Each of our students meets individually with his or her therapist to discuss progress and opportunities for personal growth. After each therapy session, parents receive a phone call from their child’s therapist to discuss the student’s progress, goals, and future treatment plans. The result is a truly individualized teen therapy program for each student and family.
If you’re concerned that your child has a video game or internet addiction, you aren’t alone. In fact, according to research from the Kaiser Family Foundation, eight-18 year-olds devote an average of 7 hours and 38 minutes to electronic entertainment media during a typical day. That comes to more than 53 hours a week. Teens are especially susceptible to the appeal of electronic media. In fact, according to Harris Interactive, the average teenager’s day includes:
When it comes to treating the problems of the typical modern teenager, the wilderness is our most effective tool. Teens are free to shed their “image” and connect with themselves in a deeper way when they leave behind the distractions of computers, television and negative peers. Teens who attend Outback Therapeutic Expeditions for video game or internet addiction treatment are completely cut-off from technology.
At Outback, we combine traditional therapy services with wilderness therapy. With this approach, we are able to more actively engage our teen participants in their therapy. As their struggles with teenage problems begin to surface, teens will have 24-hour support from field guides and therapists, who will encourage them to begin replacing negative thoughts and habits with positive ones. This around-the-clock help allows the participants to confront their issues in a natural setting.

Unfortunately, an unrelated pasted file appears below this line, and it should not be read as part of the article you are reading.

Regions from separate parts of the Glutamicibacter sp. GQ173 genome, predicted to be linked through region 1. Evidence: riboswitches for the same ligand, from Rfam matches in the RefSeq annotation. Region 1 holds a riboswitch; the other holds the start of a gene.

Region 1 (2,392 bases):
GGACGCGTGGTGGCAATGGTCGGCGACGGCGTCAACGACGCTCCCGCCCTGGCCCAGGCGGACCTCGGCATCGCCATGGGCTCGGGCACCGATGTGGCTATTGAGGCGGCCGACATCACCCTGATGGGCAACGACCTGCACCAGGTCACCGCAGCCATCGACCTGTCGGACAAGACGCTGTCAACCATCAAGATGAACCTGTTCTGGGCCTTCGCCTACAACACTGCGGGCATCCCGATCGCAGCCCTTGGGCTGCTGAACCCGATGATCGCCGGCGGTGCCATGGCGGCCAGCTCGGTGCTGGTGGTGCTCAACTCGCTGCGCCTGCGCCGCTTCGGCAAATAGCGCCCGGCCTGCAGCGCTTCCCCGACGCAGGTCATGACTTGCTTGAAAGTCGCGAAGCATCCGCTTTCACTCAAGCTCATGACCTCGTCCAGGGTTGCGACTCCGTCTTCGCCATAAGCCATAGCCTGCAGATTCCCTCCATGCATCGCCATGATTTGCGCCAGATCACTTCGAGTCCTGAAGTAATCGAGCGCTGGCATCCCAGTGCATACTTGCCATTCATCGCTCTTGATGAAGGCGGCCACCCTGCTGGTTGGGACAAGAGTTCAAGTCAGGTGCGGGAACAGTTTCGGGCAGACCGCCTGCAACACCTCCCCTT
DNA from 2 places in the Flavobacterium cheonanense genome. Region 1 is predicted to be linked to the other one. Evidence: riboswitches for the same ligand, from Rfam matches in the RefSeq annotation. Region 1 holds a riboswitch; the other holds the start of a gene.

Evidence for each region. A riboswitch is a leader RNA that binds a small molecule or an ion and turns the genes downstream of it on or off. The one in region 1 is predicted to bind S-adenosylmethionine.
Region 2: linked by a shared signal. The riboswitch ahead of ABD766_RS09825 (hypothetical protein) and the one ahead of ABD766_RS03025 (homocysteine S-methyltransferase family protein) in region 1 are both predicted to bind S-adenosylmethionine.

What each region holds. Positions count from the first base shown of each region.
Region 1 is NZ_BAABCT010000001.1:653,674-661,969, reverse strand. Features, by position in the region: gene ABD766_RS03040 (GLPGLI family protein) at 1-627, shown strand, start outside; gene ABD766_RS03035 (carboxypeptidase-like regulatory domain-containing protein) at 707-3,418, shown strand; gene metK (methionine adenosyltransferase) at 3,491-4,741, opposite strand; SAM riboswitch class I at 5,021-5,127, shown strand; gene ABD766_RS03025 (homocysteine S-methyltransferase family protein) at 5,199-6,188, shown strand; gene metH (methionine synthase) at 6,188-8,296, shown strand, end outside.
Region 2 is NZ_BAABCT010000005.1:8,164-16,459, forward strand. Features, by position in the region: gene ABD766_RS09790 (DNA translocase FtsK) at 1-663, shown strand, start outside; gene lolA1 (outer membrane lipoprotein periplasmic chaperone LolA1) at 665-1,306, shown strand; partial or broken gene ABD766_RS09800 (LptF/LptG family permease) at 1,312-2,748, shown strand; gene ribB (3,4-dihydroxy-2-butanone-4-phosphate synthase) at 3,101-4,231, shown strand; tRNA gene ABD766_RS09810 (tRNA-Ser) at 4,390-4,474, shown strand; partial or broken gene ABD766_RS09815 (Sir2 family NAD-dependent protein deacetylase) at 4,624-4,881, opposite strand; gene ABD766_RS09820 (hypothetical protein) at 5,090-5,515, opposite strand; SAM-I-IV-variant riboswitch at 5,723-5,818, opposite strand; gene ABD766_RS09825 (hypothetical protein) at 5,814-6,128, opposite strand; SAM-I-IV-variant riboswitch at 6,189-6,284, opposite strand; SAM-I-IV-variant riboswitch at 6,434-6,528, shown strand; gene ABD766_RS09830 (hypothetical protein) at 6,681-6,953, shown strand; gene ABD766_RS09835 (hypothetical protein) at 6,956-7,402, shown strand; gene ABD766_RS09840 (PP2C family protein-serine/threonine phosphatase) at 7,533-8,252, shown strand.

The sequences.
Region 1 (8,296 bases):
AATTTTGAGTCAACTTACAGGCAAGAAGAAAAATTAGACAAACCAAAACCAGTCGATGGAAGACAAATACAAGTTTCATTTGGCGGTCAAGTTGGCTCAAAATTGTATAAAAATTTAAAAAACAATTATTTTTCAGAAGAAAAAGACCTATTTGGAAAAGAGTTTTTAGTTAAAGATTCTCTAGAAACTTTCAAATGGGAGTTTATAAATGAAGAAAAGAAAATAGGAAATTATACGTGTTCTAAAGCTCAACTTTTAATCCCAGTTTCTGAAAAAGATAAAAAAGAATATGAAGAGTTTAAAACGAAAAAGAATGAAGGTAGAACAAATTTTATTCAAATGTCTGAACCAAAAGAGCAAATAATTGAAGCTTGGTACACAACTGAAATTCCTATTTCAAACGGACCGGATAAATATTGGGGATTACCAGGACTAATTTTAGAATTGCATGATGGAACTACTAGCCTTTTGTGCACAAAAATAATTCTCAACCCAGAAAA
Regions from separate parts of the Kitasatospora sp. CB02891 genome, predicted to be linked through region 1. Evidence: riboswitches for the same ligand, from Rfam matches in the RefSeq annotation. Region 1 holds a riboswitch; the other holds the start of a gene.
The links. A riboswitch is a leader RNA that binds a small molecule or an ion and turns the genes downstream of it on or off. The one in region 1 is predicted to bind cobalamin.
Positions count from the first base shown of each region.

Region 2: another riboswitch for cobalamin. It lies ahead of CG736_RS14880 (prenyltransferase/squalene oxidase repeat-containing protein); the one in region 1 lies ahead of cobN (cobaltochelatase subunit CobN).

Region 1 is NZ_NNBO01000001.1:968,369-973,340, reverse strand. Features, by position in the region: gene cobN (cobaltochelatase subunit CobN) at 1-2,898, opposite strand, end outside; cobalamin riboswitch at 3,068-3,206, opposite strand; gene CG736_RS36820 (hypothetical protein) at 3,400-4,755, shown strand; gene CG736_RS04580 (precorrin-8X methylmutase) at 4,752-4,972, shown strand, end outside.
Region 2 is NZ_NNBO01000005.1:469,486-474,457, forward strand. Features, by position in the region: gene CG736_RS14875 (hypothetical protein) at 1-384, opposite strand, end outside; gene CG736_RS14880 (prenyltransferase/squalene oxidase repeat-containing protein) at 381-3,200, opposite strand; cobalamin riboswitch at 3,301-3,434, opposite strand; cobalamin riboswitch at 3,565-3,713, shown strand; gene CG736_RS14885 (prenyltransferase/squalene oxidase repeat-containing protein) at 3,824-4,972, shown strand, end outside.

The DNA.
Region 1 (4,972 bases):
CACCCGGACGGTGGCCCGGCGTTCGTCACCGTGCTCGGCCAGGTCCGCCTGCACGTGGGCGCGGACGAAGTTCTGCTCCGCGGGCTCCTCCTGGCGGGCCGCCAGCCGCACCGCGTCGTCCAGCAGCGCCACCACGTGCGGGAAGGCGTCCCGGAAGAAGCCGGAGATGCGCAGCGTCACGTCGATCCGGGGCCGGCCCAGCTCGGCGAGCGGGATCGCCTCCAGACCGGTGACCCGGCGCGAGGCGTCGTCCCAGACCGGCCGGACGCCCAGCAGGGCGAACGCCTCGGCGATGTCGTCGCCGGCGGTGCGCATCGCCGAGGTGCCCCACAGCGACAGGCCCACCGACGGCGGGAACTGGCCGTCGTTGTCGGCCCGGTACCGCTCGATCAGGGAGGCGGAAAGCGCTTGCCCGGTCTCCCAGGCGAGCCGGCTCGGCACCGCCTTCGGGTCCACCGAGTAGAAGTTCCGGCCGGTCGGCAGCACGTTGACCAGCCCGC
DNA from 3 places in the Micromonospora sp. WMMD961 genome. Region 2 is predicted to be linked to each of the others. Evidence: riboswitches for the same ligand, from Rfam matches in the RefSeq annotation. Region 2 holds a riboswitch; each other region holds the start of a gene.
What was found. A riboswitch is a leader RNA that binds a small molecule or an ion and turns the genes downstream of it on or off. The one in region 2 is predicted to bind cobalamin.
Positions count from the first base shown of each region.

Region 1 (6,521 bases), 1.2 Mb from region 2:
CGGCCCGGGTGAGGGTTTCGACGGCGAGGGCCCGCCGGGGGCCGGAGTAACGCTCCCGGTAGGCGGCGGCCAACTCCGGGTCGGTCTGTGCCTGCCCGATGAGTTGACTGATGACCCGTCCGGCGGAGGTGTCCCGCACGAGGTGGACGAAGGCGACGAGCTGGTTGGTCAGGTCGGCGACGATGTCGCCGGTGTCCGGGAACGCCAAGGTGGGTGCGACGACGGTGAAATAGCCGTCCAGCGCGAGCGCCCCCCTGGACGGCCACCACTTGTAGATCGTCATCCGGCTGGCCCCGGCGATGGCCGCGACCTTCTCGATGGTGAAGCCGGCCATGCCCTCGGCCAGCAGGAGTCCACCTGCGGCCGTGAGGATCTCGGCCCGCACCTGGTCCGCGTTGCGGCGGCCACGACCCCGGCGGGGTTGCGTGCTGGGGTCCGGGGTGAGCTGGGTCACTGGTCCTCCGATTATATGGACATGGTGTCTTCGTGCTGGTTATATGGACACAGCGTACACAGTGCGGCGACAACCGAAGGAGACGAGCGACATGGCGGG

Independent outcome studies confirm that wilderness teen therapy programs like Outback Therapeutic Expeditions are highly effective. Research shows that adolescents make significant improvements in academic performance, substance abuse, defiance, impulsivity, aggression, interpersonal relationships, and various other areas. Additionally, therapeutic gains are generally retained for long periods of time after completing the wilderness teen therapy program.
Teenagers are heavily influenced by their peers in both positive and negative ways. In single-gender groups of six to nine students, teens at Outback therapeutic expeditions begin to form a “wilderness family.” Forming close relationships with other teens who are facing similar difficulties aids in the healing process.
Daily group sessions provide a forum for addressing group dynamics, individual character development, and specific treatment goals. Students also mentor new arrivals, which provides support to new students and helps more senior students embrace personal responsibility and gain new insights.